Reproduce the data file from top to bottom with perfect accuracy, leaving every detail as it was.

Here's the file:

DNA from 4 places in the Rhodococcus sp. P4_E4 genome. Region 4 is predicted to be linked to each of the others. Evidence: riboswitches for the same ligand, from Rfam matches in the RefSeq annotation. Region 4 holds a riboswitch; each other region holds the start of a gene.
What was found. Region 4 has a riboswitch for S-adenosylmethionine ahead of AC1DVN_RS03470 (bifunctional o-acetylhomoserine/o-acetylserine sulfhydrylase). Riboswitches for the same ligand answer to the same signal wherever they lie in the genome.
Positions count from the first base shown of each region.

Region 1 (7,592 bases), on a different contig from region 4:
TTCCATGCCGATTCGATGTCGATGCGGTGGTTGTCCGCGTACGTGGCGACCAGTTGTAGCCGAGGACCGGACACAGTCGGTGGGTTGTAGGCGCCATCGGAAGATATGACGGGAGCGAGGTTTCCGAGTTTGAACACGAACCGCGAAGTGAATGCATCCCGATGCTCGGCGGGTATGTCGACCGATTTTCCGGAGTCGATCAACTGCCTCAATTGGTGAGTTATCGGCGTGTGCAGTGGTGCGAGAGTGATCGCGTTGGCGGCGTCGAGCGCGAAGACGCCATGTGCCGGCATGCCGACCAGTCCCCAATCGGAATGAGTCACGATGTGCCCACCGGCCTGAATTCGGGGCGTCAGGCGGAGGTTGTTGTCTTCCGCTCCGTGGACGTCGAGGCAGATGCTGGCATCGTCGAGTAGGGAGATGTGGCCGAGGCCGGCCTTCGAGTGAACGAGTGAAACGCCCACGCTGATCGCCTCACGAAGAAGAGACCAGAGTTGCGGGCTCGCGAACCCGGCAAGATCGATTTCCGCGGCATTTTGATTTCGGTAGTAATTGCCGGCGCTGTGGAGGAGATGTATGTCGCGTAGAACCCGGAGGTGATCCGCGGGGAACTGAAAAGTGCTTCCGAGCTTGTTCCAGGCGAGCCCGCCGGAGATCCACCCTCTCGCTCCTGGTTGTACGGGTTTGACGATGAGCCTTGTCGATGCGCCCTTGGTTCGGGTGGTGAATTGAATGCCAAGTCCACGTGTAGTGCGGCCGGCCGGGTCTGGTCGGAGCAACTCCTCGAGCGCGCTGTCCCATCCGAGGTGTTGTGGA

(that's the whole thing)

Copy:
DNA from 4 places in the Rhodococcus sp. P4_E4 genome. Region 4 is predicted to be linked to each of the others. Evidence: riboswitches for the same ligand, from Rfam matches in the RefSeq annotation. Region 4 holds a riboswitch; each other region holds the start of a gene.
What was found. Region 4 has a riboswitch for S-adenosylmethionine ahead of AC1DVN_RS03470 (bifunctional o-acetylhomoserine/o-acetylserine sulfhydrylase). Riboswitches for the same ligand answer to the same signal wherever they lie in the genome.
Positions count from the first base shown of each region.

Region 1 (7,592 bases), on a different contig from region 4:
TTCCATGCCGATTCGATGTCGATGCGGTGGTTGTCCGCGTACGTGGCGACCAGTTGTAGCCGAGGACCGGACACAGTCGGTGGGTTGTAGGCGCCATCGGAAGATATGACGGGAGCGAGGTTTCCGAGTTTGAACACGAACCGCGAAGTGAATGCATCCCGATGCTCGGCGGGTATGTCGACCGATTTTCCGGAGTCGATCAACTGCCTCAATTGGTGAGTTATCGGCGTGTGCAGTGGTGCGAGAGTGATCGCGTTGGCGGCGTCGAGCGCGAAGACGCCATGTGCCGGCATGCCGACCAGTCCCCAATCGGAATGAGTCACGATGTGCCCACCGGCCTGAATTCGGGGCGTCAGGCGGAGGTTGTTGTCTTCCGCTCCGTGGACGTCGAGGCAGATGCTGGCATCGTCGAGTAGGGAGATGTGGCCGAGGCCGGCCTTCGAGTGAACGAGTGAAACGCCCACGCTGATCGCCTCACGAAGAAGAGACCAGAGTTGCGGGCTCGCGAACCCGGCAAGATCGATTTCCGCGGCATTTTGATTTCGGTAGTAATTGCCGGCGCTGTGGAGGAGATGTATGTCGCGTAGAACCCGGAGGTGATCCGCGGGGAACTGAAAAGTGCTTCCGAGCTTGTTCCAGGCGAGCCCGCCGGAGATCCACCCTCTCGCTCCTGGTTGTACGGGTTTGACGATGAGCCTTGTCGATGCGCCCTTGGTTCGGGTGGTGAATTGAATGCCAAGTCCACGTGTAGTGCGGCCGGCCGGGTCTGGTCGGAGCAACTCCTCGAGCGCGCTGTCCCATCCGAGGTGTTGTGGA